BRITS love nothing more than some quality time beneath the sheets, but new data shows that many of us haven’t been being so careful when it comes to protecting ourselves from nasty infections.

Across the country, searches for ‘sexually transmitted infections’ (STIs) have gone up by 100 per cent in the last month alone.

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New research suggests that the UK is the gonorrhoea capital of EuropeCredit: Getty
The STI calculator asks for the region of the country you live in as well as the town or city

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The STI calculator asks for the region of the country you live in as well as the town or cityCredit: frommars

Research shows that the UK has now been crowned the gonorrhoea capital of Europe and also has the fourth highest number of chlamydia cases.

The experts at online men’s wellness company FromMars say that like any transferable illness, STIs can fluctuate in how prevalent they are in different areas.

“They rely on person-to-person sexual contact in order to infect someone new, so infection rates tend to be pretty low compared to other infectious viruses such as the flu.

“However, if you’re not careful and you let passion cloud your better judgement, you could well end up with an unpleasant surprise.”

But how riddled is your local area? Luckily this handy calculator predicts your risk of catching incurable sexually transmitted infections (STIS).

Here’s how to use it.

How to use the STI calculator

First you need to head over to the STI calculator.

You’ll be asked what region of the country you live in and then the specific area, so for example the East Midlands and Leicester.

All you have to do it click the ‘go’ button and you will be presented with information on different infections.

For example in Leicester, there are around 854 STIs per 100,000 of the population.

All rates are calculated per 100,000 and the rate of syphilis in the area is 15.2 , while the gonorrhoea rate is 123.

It also calculates the rate of herpes and HIV which are incurable but treatable.

Cases of chlamydia are the biggest driver of STIs in the area, with 493 cases.

What is gonorrhoea and what are the signs?

Gonorrhoea is a sexually transmitted infection which is sometimes known as “the clap”.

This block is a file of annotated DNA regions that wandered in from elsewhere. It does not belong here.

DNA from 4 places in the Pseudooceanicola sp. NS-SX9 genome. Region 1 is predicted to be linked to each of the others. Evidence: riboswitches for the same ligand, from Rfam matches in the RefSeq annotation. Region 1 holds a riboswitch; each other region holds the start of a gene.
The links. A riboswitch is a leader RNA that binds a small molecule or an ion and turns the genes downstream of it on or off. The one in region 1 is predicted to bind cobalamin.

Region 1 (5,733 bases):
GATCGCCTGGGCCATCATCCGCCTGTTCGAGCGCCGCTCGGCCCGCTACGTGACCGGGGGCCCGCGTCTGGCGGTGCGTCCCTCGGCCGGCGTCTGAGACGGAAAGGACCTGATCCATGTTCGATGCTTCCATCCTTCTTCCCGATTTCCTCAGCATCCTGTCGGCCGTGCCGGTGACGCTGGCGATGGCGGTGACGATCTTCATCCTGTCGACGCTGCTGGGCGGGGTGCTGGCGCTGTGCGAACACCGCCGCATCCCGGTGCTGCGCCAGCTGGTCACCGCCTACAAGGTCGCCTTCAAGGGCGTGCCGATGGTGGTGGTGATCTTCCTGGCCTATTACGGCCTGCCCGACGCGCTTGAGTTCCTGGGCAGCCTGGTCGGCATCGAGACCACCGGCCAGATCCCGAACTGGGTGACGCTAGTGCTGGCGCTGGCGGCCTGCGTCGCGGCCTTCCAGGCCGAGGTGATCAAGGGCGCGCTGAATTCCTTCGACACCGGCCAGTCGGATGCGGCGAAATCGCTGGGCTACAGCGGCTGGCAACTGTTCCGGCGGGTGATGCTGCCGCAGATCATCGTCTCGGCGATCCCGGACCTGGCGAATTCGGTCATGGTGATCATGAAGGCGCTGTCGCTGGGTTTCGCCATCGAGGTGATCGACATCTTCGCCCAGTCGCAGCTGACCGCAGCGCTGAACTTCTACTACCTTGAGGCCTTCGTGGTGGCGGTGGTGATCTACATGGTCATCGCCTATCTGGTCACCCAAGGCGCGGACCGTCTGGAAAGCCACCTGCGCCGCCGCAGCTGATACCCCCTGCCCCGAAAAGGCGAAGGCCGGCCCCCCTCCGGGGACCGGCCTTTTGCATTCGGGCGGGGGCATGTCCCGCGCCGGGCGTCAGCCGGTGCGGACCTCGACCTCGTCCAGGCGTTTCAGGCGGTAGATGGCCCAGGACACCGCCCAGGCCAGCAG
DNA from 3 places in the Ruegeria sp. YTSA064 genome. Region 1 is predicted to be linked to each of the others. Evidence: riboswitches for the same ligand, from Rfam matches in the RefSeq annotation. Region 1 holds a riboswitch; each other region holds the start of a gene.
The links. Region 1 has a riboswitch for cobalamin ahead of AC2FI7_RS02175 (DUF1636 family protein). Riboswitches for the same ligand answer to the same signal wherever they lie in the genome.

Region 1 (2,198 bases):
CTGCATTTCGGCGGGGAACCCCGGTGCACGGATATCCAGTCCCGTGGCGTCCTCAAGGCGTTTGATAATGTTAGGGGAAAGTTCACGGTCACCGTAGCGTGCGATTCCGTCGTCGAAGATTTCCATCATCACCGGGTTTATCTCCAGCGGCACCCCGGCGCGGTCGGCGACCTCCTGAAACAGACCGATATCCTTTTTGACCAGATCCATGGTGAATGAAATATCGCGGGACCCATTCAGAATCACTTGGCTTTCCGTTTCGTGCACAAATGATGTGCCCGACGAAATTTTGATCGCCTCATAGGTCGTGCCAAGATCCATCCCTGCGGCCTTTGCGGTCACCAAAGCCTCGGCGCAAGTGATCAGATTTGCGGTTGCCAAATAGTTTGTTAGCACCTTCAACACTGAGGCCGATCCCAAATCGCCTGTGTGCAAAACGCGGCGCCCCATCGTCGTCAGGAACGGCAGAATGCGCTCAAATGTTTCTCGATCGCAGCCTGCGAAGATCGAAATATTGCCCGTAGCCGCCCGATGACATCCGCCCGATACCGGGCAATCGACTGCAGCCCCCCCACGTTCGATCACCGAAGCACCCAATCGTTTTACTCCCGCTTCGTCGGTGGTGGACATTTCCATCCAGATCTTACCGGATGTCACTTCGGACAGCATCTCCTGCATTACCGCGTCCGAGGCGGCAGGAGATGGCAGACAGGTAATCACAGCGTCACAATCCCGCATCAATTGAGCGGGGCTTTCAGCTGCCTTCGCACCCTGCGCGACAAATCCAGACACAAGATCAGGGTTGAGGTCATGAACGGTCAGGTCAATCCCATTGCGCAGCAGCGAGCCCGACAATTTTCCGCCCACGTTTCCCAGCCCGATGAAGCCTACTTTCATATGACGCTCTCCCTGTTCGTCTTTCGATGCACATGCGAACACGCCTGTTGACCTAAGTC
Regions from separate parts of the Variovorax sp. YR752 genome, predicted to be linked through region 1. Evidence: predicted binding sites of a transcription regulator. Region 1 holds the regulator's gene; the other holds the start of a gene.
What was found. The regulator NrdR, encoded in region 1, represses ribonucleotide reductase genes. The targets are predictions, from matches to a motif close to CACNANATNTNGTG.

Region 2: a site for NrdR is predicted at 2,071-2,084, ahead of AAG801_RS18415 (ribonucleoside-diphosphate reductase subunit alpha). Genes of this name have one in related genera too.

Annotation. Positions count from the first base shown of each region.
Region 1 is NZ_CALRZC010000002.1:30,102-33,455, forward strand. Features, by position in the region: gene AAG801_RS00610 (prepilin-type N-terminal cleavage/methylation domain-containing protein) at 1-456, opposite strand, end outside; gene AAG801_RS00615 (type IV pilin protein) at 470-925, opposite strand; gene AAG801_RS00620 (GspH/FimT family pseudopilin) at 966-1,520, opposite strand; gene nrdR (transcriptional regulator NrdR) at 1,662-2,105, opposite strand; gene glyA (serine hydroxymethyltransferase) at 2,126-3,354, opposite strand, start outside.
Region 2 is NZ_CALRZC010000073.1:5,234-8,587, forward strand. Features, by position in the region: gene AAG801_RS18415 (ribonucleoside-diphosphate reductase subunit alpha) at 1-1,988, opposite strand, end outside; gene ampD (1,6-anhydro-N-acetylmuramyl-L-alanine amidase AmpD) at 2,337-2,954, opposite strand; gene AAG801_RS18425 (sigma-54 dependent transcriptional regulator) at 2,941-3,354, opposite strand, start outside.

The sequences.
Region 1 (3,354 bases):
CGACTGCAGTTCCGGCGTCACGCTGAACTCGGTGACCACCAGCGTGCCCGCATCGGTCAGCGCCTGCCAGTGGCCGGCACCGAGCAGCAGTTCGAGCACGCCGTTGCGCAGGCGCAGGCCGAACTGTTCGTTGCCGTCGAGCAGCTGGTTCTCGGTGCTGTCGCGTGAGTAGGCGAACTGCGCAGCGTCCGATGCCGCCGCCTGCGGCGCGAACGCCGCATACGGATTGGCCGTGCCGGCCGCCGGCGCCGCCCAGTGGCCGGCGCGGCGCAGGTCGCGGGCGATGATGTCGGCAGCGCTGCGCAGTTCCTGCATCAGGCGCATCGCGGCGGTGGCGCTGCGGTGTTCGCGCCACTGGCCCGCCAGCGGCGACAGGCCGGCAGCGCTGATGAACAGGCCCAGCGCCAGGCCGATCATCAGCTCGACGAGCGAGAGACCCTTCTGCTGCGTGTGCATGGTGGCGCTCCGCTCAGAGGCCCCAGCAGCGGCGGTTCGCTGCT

The bacterial infection spreads through all forms of unprotected sex, as well as by sharing unwashed or unprotected sex toys.

According to the NHS, the bacteria which causes gonorrhoea can sometimes infect your throat and eyes, as well as the more common locations of the cervix, urethra and rectum.

Pregnant women can pass the infection on to their baby, which can cause blindness if it isn’t treated in time.

What are the signs?

The signs of a gonorrhoea infection can vary between men and women.

In women, symptoms can often include unusually watery or off-colour vaginal discharge, as well as burning pain when urinating.

Less common symptoms in women include pain in the lower gut and bleeding between periods or after sex.

In men, symptoms can include an unusual discharge from the penis, burning after urinating, swelling in the foreskin and, in rare cases, pain in the testicles.

Normally, it takes a couple of weeks from infection for the symptoms to emerge – although it can take a few months longer in some cases.

However, around one tenth of men and half of women have the disease without any symptoms, which can mean it goes longer without being treated.

The data states that Lambeth in London currently has the highest number of new STI cases at 3,915 per 100,000 people and of those cases, 1,611 have been revealed to be chlamydia.

Outside of London and Brighton & Hove is where residents are most ‘at risk’ of catching an STI, where current figures stand at around 1,566 per 100,000 people.

Looking to the North West and Manchester has the most STIs with 1,437 cases. The most prevalent infections are chlamydia, gonorrhea and genital warts.

AT EASE

Kavin Khosla, superintendent pharmacist at From Mars, said it’s important to practise safe sex.

“It’s crucial we all have safe sex and use a form of protection which is best suited to our bodies.

“For men, it’s advised that a condom should always be used, regardless of whether your female partner is on the contraceptive pill or not.

“There are many forms of contraception for women and your GP is on hand to talk you through your best options, as well to help put your mind at ease.”

The calculator shows a break down of the different rate of infections in your local area

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The calculator shows a break down of the different rate of infections in your local areaCredit: frommars
Five young people look for a new sexual experience in the Channel 4 show My First Threesome

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